9 of 10 people found the following review helpful
Musically and lyrically genius,
This review is from: First Impressions Of Earth (Audio CD)
For some bizarre reason, critics have not taken "First Impressions..." to their hearts. I don't have the first clue why. And there are 14 songs which provide 14 reasons why this album proves The Strokes are living legends.
The main thing that has struck me about reviews is the criticism that Julian Casablancas' songwriting has taken. I have read that his lyrics are "meaningless", "incoherent" and "not understandable". Well, this is utter rubbish. Lyrically, this album proves that Casablancas is truly in the highest echelon of wordsmith geniuses. If one song had to be picked out to prove this, it is certainly "Ize of the World". A genius link between title and lyrics, this not only provides wonderfully inspirational vocals from Casablancas, but (as much as NME writers and readers would say The Strokes are too cool to do politics) also has political undertones inherent throughout the album, proving that The Strokes have taken up some responsibility as artists since their "Is This It?" days. This song has to be heard to be truly believed. Each word is filled with meaning and delivered with passion and is Casablancas' bitter tirade against the sickness of the modern world. A truly incredible, inspirational song. Further political undertones and disenchantment with the modern world can also be found in "Ask Me Anything" in a line which a well-known magazine unbelievably dismissed as having no meaning ("Harmless children, we named our soldiers after you"). Also, Red Light expresses the disgust at, "...an enitre generation that has nothing to say".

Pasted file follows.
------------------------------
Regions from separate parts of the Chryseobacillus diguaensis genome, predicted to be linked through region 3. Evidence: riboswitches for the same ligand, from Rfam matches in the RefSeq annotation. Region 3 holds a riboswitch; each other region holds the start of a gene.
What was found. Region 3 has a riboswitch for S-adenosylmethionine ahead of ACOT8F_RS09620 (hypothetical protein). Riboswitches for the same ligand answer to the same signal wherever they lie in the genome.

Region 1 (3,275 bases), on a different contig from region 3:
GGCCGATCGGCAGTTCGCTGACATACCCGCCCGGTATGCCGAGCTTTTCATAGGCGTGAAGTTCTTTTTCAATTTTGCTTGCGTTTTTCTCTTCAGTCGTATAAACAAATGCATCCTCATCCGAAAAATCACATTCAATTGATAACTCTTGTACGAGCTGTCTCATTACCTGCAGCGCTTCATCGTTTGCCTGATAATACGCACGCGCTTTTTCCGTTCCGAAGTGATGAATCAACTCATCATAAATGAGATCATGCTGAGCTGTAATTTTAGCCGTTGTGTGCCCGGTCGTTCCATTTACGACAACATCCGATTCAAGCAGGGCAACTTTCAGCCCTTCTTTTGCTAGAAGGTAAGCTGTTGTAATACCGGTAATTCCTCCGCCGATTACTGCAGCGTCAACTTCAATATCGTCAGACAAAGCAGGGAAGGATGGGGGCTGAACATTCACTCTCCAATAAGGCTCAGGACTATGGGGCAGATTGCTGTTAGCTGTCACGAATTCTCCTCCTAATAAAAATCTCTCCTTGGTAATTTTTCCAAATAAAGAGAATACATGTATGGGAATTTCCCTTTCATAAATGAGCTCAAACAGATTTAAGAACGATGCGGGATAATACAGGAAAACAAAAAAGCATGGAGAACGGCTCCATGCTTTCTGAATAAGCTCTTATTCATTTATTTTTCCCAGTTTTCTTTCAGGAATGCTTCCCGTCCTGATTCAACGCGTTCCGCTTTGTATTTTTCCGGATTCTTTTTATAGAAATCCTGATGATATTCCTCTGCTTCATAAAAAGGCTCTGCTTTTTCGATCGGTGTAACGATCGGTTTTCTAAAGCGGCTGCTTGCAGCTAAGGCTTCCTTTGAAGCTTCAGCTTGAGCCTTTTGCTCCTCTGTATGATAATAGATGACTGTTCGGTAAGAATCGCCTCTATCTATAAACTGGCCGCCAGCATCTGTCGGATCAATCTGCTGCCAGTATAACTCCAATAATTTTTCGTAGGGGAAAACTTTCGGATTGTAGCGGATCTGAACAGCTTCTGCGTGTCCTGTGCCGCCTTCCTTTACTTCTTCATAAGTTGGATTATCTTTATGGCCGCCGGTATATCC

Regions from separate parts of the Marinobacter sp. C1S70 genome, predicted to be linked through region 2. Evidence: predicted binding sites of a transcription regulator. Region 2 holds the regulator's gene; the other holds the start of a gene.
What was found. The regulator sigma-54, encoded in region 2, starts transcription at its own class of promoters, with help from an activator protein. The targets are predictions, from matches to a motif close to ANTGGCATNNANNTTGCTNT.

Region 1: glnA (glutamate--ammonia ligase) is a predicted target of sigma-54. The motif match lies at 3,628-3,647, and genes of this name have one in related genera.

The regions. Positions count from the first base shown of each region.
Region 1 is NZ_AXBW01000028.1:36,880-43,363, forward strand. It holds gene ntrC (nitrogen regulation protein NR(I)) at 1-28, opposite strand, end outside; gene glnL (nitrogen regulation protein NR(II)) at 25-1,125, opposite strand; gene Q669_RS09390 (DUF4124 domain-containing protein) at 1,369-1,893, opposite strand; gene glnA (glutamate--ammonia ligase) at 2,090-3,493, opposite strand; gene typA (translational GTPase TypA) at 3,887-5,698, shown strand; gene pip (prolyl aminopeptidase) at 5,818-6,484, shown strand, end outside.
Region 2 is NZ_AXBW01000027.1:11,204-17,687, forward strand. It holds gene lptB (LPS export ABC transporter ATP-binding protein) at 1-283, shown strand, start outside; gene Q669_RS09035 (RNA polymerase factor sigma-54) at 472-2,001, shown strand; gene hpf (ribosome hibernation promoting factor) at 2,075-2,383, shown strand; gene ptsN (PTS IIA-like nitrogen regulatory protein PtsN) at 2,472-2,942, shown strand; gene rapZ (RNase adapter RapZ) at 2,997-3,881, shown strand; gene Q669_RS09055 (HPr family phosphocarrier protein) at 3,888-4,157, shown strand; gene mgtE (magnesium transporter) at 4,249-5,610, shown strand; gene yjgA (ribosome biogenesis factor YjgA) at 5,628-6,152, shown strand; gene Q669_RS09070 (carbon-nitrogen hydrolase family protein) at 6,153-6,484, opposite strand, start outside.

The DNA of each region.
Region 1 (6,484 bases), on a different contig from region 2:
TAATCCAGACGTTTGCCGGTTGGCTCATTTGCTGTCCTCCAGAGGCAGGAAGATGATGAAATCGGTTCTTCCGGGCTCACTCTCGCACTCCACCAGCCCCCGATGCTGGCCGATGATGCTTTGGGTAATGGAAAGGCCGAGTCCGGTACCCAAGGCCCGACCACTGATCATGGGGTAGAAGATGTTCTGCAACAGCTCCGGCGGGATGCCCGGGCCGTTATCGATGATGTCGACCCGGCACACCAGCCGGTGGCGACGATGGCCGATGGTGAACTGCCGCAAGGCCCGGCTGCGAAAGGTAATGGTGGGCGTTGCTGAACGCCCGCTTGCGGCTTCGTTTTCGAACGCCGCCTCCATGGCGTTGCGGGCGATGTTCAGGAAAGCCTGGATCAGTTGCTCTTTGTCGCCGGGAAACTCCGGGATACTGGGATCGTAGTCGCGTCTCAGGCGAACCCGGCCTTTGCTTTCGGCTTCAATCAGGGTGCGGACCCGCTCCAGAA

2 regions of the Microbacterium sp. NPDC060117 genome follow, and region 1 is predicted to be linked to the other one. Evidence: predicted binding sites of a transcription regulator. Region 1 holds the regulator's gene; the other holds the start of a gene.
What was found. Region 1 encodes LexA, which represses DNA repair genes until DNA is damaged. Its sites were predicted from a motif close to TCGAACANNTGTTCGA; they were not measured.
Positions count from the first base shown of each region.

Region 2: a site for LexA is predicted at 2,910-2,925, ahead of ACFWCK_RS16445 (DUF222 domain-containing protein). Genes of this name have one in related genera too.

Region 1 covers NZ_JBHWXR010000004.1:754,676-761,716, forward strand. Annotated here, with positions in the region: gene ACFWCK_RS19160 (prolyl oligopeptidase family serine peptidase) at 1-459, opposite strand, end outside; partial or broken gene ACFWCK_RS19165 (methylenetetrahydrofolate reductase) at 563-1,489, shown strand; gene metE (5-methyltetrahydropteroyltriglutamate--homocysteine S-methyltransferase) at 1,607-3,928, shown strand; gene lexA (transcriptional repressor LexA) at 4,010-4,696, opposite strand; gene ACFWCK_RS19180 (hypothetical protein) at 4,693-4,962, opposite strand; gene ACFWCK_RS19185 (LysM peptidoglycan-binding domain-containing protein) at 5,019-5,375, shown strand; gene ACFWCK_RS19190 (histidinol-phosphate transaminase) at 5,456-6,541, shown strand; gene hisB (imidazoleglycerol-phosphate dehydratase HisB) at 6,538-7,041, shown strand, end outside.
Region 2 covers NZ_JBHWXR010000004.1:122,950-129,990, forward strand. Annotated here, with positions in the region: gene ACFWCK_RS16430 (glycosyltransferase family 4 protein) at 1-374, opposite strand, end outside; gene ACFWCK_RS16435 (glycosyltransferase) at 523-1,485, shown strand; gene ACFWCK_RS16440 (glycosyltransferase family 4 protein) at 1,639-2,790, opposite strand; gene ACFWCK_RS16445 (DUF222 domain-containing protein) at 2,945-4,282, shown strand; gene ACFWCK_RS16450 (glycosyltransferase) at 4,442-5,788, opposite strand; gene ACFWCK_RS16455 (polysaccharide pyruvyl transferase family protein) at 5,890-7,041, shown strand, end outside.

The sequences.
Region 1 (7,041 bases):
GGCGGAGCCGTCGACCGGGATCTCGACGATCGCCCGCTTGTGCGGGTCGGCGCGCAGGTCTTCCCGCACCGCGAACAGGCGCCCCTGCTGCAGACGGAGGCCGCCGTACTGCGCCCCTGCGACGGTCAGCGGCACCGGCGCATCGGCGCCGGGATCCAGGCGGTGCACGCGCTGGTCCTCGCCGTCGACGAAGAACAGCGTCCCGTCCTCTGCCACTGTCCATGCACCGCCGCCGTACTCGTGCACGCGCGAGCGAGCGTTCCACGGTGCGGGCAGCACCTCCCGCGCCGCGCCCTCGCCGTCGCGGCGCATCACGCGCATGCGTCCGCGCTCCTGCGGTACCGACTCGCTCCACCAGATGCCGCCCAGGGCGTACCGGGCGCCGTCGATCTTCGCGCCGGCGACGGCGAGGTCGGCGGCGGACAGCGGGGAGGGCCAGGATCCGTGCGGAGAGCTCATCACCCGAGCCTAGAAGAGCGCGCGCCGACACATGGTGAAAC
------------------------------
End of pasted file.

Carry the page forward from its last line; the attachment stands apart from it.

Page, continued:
The genius lyrics aside, this is an incredible gift to the world in musical terms. The songs sound emphatic, well-worked and well-thought. To the well-listened ear, the guitar work is simply sublime on songs such as "Heart In A Cage" and "Visions of Divison" to name but two. The way that Albert Hammond Jr.'s sweet, almost bluesey guitars work side-by-side with the incredible rock and roll effects of Nick Valensi's now massive guitar sounds provides The Strokes with something truly unique.
"Ask Me Anything" sees Casablancas and Valensi their most inventive and creative peak. The deliverence of the heartfelt lyrics alongside the melotron sound is obviously a first for them. But it works beautifully.
In "15 Minutes", Julian's best impression of Shane McGowan gives way to exquisitely pacey guitars to create another showing the Strokes have come a long way since "Room on Fire".
If there is a weak point, it is probably "Razorblade", however this is still a very catchy song, despite it's continuous, and justified, link to Barry Manilow's "Mandy"!
Picking on each song is not worth the effort though. This is an album. Ignore the critics and buy this album and judge for yourself. To anyone with any interest in creative, artistic music, this album is absolutely incredible. "Ize of the World", for me personally, could quite simply become one of the very greatest songs ever. For anyone with a disgusted hatred for the things that sting the modern world, this song provides comfort in the fact that a true musical genius is on your side too.
With any sort of justice, this will become a classic. A cultural, musical and artistic masterpiece.